AUSTIN (KXAN) — The Eanes Independent School District is reassessing book titles being openly shared among elementary classes after one book, which explains the topic of transgender adolescence, was read aloud to a fourth-grade classroom, sparking parental concern.
Superintendent Dr. Tom Leonard said there was no district directive to share this reading material to students. Instead, a teacher had listed it with a group of other progressive books to correlate directly with Black and Women’s history months.
“Teachers have always shared resources, and not all open-source materials need administrative review. This specific list, however, was not appropriately reviewed before it was distributed more broadly and a book on the list contained sensitive material not appropriate to be read aloud to an entire elementary-age class.”Susan Fambrough, Chief Learning Officer, Eanes Independent School District
District officials made counselors available to students following the incident and explained that they are seeking parental collaboration when addressing sensitive topics like gender identity and sexual orientation.
“Some feel that this should be in the curriculum, and yes, maybe it should,” Dr. Leonard said. “But that needs to be a process questions, and we haven’t gone through the process yet, unfortunately.”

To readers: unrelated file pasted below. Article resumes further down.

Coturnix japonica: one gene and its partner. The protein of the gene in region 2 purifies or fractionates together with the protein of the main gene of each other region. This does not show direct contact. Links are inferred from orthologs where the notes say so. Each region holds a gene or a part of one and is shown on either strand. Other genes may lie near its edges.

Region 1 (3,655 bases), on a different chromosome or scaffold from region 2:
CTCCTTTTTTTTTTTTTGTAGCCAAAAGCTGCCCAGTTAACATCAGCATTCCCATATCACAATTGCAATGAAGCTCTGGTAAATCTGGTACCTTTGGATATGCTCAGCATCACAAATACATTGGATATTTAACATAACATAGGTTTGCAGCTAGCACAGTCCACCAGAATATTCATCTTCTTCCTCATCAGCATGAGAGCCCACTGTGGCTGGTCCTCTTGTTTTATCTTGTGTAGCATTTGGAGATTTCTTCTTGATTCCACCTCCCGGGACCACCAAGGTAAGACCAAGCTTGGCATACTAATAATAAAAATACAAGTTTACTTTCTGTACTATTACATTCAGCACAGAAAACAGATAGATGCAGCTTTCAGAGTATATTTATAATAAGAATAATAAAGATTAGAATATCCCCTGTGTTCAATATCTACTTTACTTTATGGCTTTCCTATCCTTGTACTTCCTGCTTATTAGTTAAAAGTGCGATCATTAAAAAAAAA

This comes at a time when the district is actively undergoing diversity, equity and inclusion training for staff and students.
For the past eight months, a diversity consultant, hired by the Eanes ISD Board of Trustees, has worked to uncover district shortfalls and develop a more robust, inclusive curriculum for all students, including race, religion, sexual orientation and beyond.
Dr. Leonard said, in the future, there will be books as part of district curriculum that tackle conversations like transgender adolescence. However, with the DEI consultation far from completing its one-year contract, Dr. Leonard said the district is not quite there yet.
It’s important to note that when hiring the diversity consultant eight months ago, the Eanes ISD Board of Trustees also specifically aligned LGBTQ+ inclusion into its list of goals for the future.
“In time, the subject of gender identity may be addressed instructionally – but only with proper caution and prior parent awareness. We recognize, while we have always tried to create a climate where all children feel they belong, we also have to be aware of the maturity level of children in the classroom regarding sensitive topics,” a district letter to families reads.
Experts say that kids begin to develop a sense of their gender at the age of three years old. By five, they will be displaying gender roles. So they say it’s perfectly acceptable to talk to students about the reality of the LGBTQ+ community around us.
“I think parents don’t always give credit to their kids. Because kids can hold and understand a lot more than we think they can,” said University of Texas College of Education Associate Professor of Practice Beth Bukoski. “I think it has to start at a young age. That’s how you normalize it. Normalizing that LGBTQ+ identities exist, have always existed and are, in fact, quite normal.”